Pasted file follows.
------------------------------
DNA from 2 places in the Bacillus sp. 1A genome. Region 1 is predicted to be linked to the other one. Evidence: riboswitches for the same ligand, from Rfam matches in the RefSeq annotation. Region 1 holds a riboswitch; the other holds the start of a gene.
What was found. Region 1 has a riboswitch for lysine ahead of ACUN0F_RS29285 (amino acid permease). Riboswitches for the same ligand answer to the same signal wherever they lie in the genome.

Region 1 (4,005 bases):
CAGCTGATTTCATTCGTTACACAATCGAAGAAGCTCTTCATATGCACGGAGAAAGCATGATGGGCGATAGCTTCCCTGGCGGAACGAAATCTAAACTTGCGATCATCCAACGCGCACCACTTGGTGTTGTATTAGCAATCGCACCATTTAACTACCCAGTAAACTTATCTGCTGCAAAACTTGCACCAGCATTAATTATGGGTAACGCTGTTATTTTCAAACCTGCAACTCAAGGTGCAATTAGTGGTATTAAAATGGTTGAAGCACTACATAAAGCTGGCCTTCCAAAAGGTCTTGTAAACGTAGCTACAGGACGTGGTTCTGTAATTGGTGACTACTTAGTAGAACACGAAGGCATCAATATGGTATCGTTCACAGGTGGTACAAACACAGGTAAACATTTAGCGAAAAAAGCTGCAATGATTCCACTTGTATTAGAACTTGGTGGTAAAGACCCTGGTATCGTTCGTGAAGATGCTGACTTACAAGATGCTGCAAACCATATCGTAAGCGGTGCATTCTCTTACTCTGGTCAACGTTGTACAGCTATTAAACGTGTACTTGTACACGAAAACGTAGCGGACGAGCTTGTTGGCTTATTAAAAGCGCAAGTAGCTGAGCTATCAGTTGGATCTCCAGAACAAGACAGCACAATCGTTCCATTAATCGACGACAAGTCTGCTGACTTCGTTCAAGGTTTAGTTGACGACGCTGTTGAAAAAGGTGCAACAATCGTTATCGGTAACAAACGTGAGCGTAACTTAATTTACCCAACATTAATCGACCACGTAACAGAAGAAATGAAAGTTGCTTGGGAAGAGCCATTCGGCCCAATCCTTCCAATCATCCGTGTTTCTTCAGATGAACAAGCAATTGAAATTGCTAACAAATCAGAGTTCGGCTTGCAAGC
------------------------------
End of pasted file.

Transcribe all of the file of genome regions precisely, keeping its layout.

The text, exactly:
DNA from 2 places in the Bacillus sp. 1A genome. Region 1 is predicted to be linked to the other one. Evidence: riboswitches for the same ligand, from Rfam matches in the RefSeq annotation. Region 1 holds a riboswitch; the other holds the start of a gene.
What was found. Region 1 has a riboswitch for lysine ahead of ACUN0F_RS29285 (amino acid permease). Riboswitches for the same ligand answer to the same signal wherever they lie in the genome.

Region 1 (4,005 bases):
CAGCTGATTTCATTCGTTACACAATCGAAGAAGCTCTTCATATGCACGGAGAAAGCATGATGGGCGATAGCTTCCCTGGCGGAACGAAATCTAAACTTGCGATCATCCAACGCGCACCACTTGGTGTTGTATTAGCAATCGCACCATTTAACTACCCAGTAAACTTATCTGCTGCAAAACTTGCACCAGCATTAATTATGGGTAACGCTGTTATTTTCAAACCTGCAACTCAAGGTGCAATTAGTGGTATTAAAATGGTTGAAGCACTACATAAAGCTGGCCTTCCAAAAGGTCTTGTAAACGTAGCTACAGGACGTGGTTCTGTAATTGGTGACTACTTAGTAGAACACGAAGGCATCAATATGGTATCGTTCACAGGTGGTACAAACACAGGTAAACATTTAGCGAAAAAAGCTGCAATGATTCCACTTGTATTAGAACTTGGTGGTAAAGACCCTGGTATCGTTCGTGAAGATGCTGACTTACAAGATGCTGCAAACCATATCGTAAGCGGTGCATTCTCTTACTCTGGTCAACGTTGTACAGCTATTAAACGTGTACTTGTACACGAAAACGTAGCGGACGAGCTTGTTGGCTTATTAAAAGCGCAAGTAGCTGAGCTATCAGTTGGATCTCCAGAACAAGACAGCACAATCGTTCCATTAATCGACGACAAGTCTGCTGACTTCGTTCAAGGTTTAGTTGACGACGCTGTTGAAAAAGGTGCAACAATCGTTATCGGTAACAAACGTGAGCGTAACTTAATTTACCCAACATTAATCGACCACGTAACAGAAGAAATGAAAGTTGCTTGGGAAGAGCCATTCGGCCCAATCCTTCCAATCATCCGTGTTTCTTCAGATGAACAAGCAATTGAAATTGCTAACAAATCAGAGTTCGGCTTGCAAGC